Treasury looks at society’s journey to net zero in interim review

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The combined effect of UK and global climate action on UK economic growth is likely to be ‘relatively small’, the HM Treasury states in its interim Net Zero Review.

The scale, distribution and balance of new growth opportunities and challenges will depend on how the economy and policy respond to the changes required, the report continues.

Stated to be the first report of its kind from any finance ministry in the world, the interim report explores how people’s lives, businesses and the economy will adapt to the shift to net zero, and lays out some of the choices the government will consider during the transition.

The interim report contains initial analysis, rather than policy recommendations, which will guide further work ahead of the publication of the Review’s final report next year.

Kemi Badenoch, the Exchequer Secretary to the Treasury, commented on the announcement: “We are determined to achieve a cleaner, green future, and cutting our emissions to net zero by 2050 is crucial to this.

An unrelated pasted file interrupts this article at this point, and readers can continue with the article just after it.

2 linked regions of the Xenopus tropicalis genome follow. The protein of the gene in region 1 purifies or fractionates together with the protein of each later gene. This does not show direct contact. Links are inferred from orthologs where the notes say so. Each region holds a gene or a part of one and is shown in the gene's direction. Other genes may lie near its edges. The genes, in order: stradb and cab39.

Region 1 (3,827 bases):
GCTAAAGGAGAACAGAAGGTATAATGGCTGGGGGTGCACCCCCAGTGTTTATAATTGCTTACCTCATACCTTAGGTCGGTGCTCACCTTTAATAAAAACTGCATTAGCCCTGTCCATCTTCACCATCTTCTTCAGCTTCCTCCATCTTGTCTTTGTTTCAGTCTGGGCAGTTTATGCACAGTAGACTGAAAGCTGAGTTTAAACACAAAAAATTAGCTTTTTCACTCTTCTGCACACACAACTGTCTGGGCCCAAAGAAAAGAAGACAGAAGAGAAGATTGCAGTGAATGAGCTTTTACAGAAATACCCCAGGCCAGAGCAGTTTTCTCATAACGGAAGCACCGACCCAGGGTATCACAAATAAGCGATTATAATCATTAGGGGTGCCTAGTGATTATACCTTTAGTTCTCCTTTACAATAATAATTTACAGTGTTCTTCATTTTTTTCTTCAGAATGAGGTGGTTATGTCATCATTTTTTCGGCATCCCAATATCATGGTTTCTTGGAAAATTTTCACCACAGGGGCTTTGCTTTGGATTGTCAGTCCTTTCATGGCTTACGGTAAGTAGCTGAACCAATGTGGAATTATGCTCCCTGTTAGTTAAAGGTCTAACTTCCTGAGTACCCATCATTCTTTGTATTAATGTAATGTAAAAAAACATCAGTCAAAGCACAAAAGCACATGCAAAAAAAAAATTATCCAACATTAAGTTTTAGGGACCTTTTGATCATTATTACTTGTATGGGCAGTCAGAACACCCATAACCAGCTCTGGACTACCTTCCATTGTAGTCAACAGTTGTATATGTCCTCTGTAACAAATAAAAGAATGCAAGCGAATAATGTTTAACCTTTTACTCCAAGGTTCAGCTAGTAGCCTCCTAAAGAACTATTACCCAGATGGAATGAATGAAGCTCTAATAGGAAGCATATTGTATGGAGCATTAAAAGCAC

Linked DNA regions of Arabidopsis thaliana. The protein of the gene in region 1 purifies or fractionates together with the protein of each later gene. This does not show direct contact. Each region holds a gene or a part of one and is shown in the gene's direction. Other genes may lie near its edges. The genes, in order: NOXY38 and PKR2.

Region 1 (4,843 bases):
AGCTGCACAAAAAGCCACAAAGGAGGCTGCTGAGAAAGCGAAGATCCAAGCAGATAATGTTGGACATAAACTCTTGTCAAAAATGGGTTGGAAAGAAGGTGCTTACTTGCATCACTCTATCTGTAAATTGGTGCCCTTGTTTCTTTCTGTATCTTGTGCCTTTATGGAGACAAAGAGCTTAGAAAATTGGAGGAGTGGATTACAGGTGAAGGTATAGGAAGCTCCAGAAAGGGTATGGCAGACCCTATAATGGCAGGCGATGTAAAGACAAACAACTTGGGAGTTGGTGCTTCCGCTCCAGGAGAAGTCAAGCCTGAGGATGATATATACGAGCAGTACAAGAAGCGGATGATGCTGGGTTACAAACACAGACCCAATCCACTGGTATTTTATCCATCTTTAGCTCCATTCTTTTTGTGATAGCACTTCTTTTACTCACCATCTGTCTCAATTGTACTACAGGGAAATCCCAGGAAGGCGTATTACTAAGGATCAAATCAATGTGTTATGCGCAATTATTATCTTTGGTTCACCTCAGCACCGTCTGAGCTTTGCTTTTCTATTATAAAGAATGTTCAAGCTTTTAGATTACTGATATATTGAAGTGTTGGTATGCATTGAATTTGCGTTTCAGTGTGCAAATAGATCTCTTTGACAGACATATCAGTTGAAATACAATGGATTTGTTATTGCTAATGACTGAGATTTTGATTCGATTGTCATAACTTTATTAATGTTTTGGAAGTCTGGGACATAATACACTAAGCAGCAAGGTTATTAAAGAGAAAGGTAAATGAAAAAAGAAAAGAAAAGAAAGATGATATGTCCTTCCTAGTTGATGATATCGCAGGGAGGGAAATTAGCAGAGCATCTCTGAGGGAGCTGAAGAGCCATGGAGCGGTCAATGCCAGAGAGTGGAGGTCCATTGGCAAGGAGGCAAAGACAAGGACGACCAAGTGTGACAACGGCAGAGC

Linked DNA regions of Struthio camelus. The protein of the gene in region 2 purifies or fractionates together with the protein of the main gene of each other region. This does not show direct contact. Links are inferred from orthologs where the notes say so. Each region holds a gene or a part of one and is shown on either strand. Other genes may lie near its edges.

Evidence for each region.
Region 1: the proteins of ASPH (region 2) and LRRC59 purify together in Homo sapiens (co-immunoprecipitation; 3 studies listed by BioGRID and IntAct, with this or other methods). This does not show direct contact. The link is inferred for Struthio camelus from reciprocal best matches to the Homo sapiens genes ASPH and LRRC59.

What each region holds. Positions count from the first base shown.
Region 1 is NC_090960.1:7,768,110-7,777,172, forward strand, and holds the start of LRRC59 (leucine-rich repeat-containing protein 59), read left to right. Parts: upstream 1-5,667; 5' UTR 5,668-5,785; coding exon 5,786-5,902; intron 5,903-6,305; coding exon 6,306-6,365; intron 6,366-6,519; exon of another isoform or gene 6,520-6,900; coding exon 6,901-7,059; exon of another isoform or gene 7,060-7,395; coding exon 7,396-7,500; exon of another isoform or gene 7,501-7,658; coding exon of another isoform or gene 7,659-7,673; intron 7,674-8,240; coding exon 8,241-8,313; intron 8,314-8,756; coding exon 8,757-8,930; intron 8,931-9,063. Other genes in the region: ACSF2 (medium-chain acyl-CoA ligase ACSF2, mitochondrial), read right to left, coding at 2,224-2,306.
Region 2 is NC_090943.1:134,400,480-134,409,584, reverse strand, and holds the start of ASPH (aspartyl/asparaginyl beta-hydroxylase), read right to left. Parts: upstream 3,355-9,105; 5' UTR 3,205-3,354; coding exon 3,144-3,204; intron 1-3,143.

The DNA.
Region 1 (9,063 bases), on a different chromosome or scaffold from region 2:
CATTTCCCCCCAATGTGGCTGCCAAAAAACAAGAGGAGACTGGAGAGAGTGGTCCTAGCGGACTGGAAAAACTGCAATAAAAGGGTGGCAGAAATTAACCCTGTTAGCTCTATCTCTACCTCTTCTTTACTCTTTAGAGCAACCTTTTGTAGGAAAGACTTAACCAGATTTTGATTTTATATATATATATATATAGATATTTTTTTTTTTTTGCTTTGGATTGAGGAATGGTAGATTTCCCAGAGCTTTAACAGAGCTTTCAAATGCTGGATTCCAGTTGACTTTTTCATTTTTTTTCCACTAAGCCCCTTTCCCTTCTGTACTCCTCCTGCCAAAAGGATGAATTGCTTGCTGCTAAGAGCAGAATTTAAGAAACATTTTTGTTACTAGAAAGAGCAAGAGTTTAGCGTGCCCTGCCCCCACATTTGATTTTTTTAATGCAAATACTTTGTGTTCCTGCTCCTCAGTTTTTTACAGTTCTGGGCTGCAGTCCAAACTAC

“We are already making good progress and have set out billions of pounds in green investment, including decarbonisation and greener homes, electric vehicle charging infrastructure, walking and cycling infrastructure, flood defences and backing enough offshore wind to power every UK home by 2030.

“This valuable piece of analysis will help inform our next steps as we work to build back better and greener.”

Findings of the report include:

  • The costs of the transition to net zero are uncertain and depend on policy choices.
  • Government needs to use a mix of policy levers to address multiple market failures and support decarbonisation.
  • Well-designed policy can reduce costs and risk for investors, support innovation and the deployment of new technologies.
  • The risk of carbon leakage will increase with efforts to reduce emissions.
  • Households are exposed to the transition through their consumption, labour market participation and asset holdings. Government needs to consider these patterns of exposure in designing policies for the transition.

The government’s Net Zero Strategy is due to be published next year.

The full interim report can be read on the government website.